Tess tried to concentrate but her thoughts kept scattering. Alex’s knee. Bullet. Damage.
She blinked. “Yes?”
“I know this is a lot to take in.”
She nodded. She should ask questions but didn’t know what to ask. She felt helpless, alone and so scared. “He’s going to be okay? He’ll live?”
“The next few hours are critical, but all indications are good. He’s strong and in great shape and that will help.”
She closed her eyes. A lone tear trickled down her cheek. “Thank you,” she whispered.
Tess stood inside the recovery room. Curtains separated the large room into smaller segments. Monitors beeped while nurses scurried back and forth and doctors conferred with patients’ families in hushed tones. In the center of it all stood the nurses’ station like central command during a battle.
“This way.” A kind, plump nurse motioned for Tess to follow her through the controlled chaos.
“Talk to him,” she said over her shoulder, deftly swerving in and out of clumps of people. “Touch him. Let him know you’re here.” She avoided a near collision with another nurse pushing a cart. “He’s been taken off the respirator but is still heavily sedated. He might hear you. He may even wake enough to see you, but he won’t be able to talk.” She stopped and pushed a curtain aside.
Tess hesitated, then poked her head in.
His leg was swathed in bandages—from the top of his thigh to his toes—and nestled in a metal contraption with tubes sticking out of both sides and wires connecting him to various machines.
His eyes were closed, his lips pale and chapped. His sable-colored hair, usually worn high and tight, almost touched his shoulders. Although he was a big guy, the machines and tubes made him seem smaller. Vulnerable. Defenseless. He’d hate that. To think he looked anything but strong and confident.
Tess stepped up to the bed and brushed his hair away from his face to reveal more bruises. She touched his cheek as tears blurred her vision. Slowly she sank into the chair next to his bed and twined her fingers in his.
Alex opened his eyes and blinked several times, but nothing came into focus except the woman standing at the foot of the bed.
At first he thought he was dreaming. Why would Tess be here? And why was she crying? Then he saw his leg hanging in the air and wrapped in bandages. Something beeped behind his head and the memory of being shot came racing back, yet strangely he seemed disconnected from it.
Against his will his eyes closed, the exhaustion pulling him under.
When he awakened again he had no idea how much time had passed. He looked for Tess, but couldn’t find her. Had she been just a dream? Was this his hell, seeing Tess but not being able to touch her? If so, he’d been living it for months.
Something tickled his arm but he couldn’t move his head to look, so he shifted his gaze to the right. She was sitting in a chair beside him, her cheek resting on the sheets, her bright red hair trailing over the bed to touch his arm. His hand was curled in hers and she was caressing the back of it with her thumb.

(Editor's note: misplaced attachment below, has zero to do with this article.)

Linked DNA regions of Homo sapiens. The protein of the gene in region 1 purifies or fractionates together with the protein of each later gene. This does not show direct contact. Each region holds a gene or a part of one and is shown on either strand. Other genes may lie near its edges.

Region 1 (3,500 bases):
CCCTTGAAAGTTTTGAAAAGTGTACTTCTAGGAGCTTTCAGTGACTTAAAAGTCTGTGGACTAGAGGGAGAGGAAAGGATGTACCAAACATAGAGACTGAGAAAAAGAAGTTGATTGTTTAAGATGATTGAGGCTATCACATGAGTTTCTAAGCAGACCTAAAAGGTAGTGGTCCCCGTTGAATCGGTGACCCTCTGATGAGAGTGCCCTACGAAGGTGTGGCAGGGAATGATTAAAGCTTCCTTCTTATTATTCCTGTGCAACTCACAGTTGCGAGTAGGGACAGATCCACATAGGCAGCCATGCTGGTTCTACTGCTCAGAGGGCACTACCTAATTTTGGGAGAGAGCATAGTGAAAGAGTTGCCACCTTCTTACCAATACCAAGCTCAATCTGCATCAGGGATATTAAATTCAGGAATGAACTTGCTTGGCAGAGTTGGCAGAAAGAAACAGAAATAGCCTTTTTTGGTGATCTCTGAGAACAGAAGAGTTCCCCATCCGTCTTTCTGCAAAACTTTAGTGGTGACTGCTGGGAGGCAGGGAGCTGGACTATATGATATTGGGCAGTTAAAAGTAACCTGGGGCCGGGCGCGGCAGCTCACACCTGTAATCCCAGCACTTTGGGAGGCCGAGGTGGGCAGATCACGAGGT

Tess turned her head to look behind her and the ends of her hair grazed his hand. His fingers moved—slightly at first, then with more strength. He stared hard at them, willing them to move, and soon he was clutching her hair.
“We need you to step out for a moment,” someone said.
The words dragged his attention to Tess’s face.
Her hand slid from his but when she tried to stand, his hold on her hair pulled her back. She tugged it free. He forced his fingers to close over the few strands that remained.
“Can I stay a little longer?” she asked.
“I’m sorry, but no.”
Tess turned back and kissed his temple. Her hair fell in his eyes and the strawberry scent of her shampoo surrounded him. “I’ll be back,” she whispered in his ear.
He tried to reach for her, to grab her hand, but she disappeared before he could get his muscles to work.
Tess ran a shaking hand through her hair and leaned against the wall outside recovery.
“Tess?” Her brother-in-law, Roger Sheffield, stepped up beside her. “We came as soon as we heard. Shannon’s in the waiting room. She’s… Well. Upset.” He glanced away, looking haggard and concerned, his face pale, his lips bloodless.
Tess nodded, too close to tears to speak. She appreciated their support, but wasn’t up to dealing with her sister’s hysterics at the moment and wished they would have just stayed home.
“How is he?” Roger asked.
“Is he awake?”
She shook her head and repeated to Roger what the doctor had told her about the knee and the vest that had saved his life.
“He was wearing a vest?” Roger asked.
She nodded and rubbed her temple where a headache was forming.
“He’ll live then?”
“If he can get through the next few hours.” She leaned her head against the wall and closed her eyes. When she opened them, Roger was gone.
Alex existed in a haze. Awake, yet not awake. Aware, but not really caring. The continuous beep of the monitors above his head should have been annoying, but instead they were comforting. At least then he knew he was alive.
Occasionally, he tried to open his eyes, but found it easier just to float.
Sometimes he heard Tess’s voice and the monitors changed their beat. Grew stronger, faster. He thought he’d talked to her once, but couldn’t be sure.
“You should have died, Juran.”
Alex jerked. The monitors made a screeching sound. He tried to open his eyes but they seemed weighted down—like he was in a dream and couldn’t wake up. Except he knew this wasn’t a dream. You didn’t smell in dreams and he could smell this guy.
Old cigarettes and fear.
“You’re delaying the inevitable. You know that, don’t you?” The person leaned in, tickling Alex’s ear with his smoker’s breath.
Scenes flashed behind his eyelids. Metal warehouses. Jason. A John Deere cap.
“Why didn’t you cooperate? Why didn’t you die?”